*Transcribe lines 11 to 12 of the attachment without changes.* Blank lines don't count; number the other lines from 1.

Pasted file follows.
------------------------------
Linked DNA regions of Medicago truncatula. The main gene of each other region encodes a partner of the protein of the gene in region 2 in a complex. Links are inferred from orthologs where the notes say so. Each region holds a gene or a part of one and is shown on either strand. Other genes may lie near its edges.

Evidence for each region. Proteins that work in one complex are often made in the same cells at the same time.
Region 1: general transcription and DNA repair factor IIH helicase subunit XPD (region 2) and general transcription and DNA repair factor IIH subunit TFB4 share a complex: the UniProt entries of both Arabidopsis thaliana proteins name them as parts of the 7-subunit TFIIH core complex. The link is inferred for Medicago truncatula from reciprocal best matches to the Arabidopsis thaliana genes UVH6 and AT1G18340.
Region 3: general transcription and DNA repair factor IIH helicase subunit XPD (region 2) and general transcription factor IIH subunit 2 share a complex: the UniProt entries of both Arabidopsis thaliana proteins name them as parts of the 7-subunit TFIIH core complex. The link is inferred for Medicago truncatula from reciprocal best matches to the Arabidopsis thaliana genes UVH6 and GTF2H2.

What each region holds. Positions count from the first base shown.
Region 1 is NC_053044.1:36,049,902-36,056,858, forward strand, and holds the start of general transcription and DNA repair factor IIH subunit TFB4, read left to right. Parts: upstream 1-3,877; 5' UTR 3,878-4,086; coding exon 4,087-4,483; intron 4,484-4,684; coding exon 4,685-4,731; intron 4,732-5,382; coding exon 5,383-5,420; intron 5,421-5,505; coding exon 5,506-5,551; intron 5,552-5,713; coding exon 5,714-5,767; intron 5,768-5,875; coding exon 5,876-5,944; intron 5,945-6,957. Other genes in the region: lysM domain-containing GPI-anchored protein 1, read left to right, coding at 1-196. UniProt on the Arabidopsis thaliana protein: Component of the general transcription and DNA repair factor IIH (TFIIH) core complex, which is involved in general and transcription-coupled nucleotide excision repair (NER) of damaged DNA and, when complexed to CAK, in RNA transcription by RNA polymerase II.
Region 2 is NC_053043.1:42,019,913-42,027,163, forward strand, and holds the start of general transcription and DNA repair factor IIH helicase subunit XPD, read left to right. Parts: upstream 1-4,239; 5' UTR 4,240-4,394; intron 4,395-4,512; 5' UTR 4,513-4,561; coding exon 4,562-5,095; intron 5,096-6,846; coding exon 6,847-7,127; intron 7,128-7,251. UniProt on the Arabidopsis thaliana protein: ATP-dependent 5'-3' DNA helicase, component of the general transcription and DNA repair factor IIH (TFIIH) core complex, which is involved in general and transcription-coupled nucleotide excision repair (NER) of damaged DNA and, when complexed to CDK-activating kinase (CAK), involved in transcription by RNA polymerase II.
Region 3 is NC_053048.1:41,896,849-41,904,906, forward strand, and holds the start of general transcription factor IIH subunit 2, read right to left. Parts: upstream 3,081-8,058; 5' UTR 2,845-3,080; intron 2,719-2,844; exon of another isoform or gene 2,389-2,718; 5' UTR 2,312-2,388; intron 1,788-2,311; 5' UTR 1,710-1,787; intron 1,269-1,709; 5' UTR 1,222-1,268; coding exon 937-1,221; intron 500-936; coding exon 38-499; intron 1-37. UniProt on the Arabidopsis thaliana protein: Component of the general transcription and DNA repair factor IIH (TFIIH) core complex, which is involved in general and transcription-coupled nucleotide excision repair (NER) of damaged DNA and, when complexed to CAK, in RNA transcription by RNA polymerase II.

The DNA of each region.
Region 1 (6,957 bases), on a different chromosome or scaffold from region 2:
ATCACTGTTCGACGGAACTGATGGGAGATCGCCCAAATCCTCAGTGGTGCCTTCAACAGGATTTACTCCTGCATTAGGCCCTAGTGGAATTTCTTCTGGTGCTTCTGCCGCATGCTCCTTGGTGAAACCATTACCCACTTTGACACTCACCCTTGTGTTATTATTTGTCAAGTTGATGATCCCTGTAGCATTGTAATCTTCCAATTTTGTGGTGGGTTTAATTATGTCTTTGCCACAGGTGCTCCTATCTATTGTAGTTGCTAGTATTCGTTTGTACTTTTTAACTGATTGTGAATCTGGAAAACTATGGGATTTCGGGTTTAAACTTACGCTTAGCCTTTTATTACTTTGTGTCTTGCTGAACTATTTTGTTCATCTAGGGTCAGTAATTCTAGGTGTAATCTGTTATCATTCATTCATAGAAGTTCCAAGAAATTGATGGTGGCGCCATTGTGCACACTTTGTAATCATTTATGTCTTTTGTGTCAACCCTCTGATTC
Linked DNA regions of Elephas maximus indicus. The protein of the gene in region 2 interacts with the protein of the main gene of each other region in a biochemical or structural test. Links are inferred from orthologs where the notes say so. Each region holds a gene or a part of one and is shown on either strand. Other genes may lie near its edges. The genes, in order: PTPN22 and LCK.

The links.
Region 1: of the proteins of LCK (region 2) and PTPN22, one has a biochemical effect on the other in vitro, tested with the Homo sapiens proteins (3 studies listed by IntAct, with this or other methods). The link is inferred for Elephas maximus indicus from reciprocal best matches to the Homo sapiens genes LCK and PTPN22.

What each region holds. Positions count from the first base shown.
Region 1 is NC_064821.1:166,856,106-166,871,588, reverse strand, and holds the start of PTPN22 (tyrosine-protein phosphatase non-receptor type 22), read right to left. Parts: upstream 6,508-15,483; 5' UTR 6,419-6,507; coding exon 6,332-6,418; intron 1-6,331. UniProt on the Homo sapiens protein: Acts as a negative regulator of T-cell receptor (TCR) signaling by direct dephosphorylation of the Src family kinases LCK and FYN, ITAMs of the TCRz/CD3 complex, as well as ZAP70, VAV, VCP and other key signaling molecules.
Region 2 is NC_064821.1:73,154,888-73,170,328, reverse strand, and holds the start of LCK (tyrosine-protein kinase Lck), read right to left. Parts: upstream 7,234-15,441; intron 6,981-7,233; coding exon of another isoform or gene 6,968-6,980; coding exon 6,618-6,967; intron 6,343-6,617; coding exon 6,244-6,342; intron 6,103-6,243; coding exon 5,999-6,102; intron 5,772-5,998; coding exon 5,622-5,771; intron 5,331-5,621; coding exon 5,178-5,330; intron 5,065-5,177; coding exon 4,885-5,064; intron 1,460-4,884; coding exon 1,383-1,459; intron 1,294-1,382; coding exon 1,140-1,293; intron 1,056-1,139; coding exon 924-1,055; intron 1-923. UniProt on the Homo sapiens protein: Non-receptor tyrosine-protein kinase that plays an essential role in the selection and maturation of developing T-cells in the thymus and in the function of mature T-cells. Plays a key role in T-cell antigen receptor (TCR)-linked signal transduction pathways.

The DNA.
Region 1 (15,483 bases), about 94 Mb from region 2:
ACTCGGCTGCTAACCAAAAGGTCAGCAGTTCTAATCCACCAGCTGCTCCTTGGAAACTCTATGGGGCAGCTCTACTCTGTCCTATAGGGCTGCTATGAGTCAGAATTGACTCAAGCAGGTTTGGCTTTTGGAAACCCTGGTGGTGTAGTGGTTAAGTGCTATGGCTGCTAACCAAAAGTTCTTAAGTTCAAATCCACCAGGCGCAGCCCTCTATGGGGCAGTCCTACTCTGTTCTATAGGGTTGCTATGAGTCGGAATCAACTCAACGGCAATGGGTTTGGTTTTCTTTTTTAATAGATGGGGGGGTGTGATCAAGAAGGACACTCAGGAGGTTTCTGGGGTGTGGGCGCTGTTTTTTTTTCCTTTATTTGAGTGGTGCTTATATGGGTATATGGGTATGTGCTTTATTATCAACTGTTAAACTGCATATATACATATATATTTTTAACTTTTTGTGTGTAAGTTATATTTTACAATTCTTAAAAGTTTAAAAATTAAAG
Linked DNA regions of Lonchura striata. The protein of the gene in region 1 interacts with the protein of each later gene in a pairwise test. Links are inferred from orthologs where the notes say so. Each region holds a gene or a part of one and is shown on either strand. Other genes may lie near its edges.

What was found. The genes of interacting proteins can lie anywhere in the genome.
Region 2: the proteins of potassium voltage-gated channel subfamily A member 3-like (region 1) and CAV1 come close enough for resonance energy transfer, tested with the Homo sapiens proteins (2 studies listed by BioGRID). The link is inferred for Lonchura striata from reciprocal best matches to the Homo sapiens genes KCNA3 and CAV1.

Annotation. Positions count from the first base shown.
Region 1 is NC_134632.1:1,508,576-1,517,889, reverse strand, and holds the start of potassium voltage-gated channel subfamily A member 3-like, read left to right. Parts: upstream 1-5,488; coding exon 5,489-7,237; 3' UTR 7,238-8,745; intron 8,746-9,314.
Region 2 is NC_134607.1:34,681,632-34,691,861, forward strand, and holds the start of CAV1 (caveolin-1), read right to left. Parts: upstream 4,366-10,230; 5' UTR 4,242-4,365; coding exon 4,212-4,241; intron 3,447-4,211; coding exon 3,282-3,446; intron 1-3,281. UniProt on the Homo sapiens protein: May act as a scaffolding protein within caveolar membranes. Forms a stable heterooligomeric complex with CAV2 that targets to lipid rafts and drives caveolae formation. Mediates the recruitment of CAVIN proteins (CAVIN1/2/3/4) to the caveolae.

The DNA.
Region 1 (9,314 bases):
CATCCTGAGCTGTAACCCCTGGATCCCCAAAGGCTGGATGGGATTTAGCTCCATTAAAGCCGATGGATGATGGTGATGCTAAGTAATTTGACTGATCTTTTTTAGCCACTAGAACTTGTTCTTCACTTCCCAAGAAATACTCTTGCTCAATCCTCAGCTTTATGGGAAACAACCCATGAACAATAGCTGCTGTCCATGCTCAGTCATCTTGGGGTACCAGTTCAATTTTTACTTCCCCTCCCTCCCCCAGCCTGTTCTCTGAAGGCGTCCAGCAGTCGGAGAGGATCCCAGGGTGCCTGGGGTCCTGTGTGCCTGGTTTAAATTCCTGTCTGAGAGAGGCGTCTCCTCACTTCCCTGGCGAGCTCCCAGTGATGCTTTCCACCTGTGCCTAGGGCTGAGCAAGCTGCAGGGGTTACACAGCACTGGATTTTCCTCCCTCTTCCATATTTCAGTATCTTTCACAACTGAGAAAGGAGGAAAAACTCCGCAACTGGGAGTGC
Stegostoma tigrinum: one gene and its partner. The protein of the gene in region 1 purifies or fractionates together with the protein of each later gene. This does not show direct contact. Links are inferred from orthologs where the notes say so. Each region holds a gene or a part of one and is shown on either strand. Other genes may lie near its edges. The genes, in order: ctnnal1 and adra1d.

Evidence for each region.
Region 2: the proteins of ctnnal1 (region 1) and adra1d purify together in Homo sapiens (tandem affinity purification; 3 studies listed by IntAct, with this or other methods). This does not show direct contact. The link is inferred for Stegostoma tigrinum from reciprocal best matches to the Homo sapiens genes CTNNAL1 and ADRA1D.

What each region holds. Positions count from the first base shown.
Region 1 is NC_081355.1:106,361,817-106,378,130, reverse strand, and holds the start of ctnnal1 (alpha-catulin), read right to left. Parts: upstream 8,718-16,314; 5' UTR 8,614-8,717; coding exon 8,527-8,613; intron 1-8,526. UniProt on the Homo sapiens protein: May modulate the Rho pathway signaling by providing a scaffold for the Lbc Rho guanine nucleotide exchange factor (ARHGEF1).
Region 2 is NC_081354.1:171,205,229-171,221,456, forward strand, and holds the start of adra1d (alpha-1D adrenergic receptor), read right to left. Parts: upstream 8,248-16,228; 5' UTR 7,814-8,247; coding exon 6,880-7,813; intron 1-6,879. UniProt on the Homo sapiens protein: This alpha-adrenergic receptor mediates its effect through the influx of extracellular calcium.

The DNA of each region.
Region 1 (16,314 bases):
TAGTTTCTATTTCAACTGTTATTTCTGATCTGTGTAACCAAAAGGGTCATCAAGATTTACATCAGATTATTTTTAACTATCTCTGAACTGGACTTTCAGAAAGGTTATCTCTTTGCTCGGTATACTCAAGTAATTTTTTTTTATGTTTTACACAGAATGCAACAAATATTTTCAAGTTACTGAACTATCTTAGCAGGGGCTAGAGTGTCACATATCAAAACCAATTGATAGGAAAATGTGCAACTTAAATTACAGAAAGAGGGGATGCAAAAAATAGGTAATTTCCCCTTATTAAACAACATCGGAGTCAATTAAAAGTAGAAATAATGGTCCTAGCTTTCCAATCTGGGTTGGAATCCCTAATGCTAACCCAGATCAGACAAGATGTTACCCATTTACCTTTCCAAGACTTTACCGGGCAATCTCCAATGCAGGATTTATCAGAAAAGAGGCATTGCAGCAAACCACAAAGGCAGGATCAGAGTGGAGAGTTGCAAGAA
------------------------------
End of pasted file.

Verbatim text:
ATCACTGTTCGACGGAACTGATGGGAGATCGCCCAAATCCTCAGTGGTGCCTTCAACAGGATTTACTCCTGCATTAGGCCCTAGTGGAATTTCTTCTGGTGCTTCTGCCGCATGCTCCTTGGTGAAACCATTACCCACTTTGACACTCACCCTTGTGTTATTATTTGTCAAGTTGATGATCCCTGTAGCATTGTAATCTTCCAATTTTGTGGTGGGTTTAATTATGTCTTTGCCACAGGTGCTCCTATCTATTGTAGTTGCTAGTATTCGTTTGTACTTTTTAACTGATTGTGAATCTGGAAAACTATGGGATTTCGGGTTTAAACTTACGCTTAGCCTTTTATTACTTTGTGTCTTGCTGAACTATTTTGTTCATCTAGGGTCAGTAATTCTAGGTGTAATCTGTTATCATTCATTCATAGAAGTTCCAAGAAATTGATGGTGGCGCCATTGTGCACACTTTGTAATCATTTATGTCTTTTGTGTCAACCCTCTGATTC
Linked DNA regions of Elephas maximus indicus. The protein of the gene in region 2 interacts with the protein of the main gene of each other region in a biochemical or structural test. Links are inferred from orthologs where the notes say so. Each region holds a gene or a part of one and is shown on either strand. Other genes may lie near its edges. The genes, in order: PTPN22 and LCK.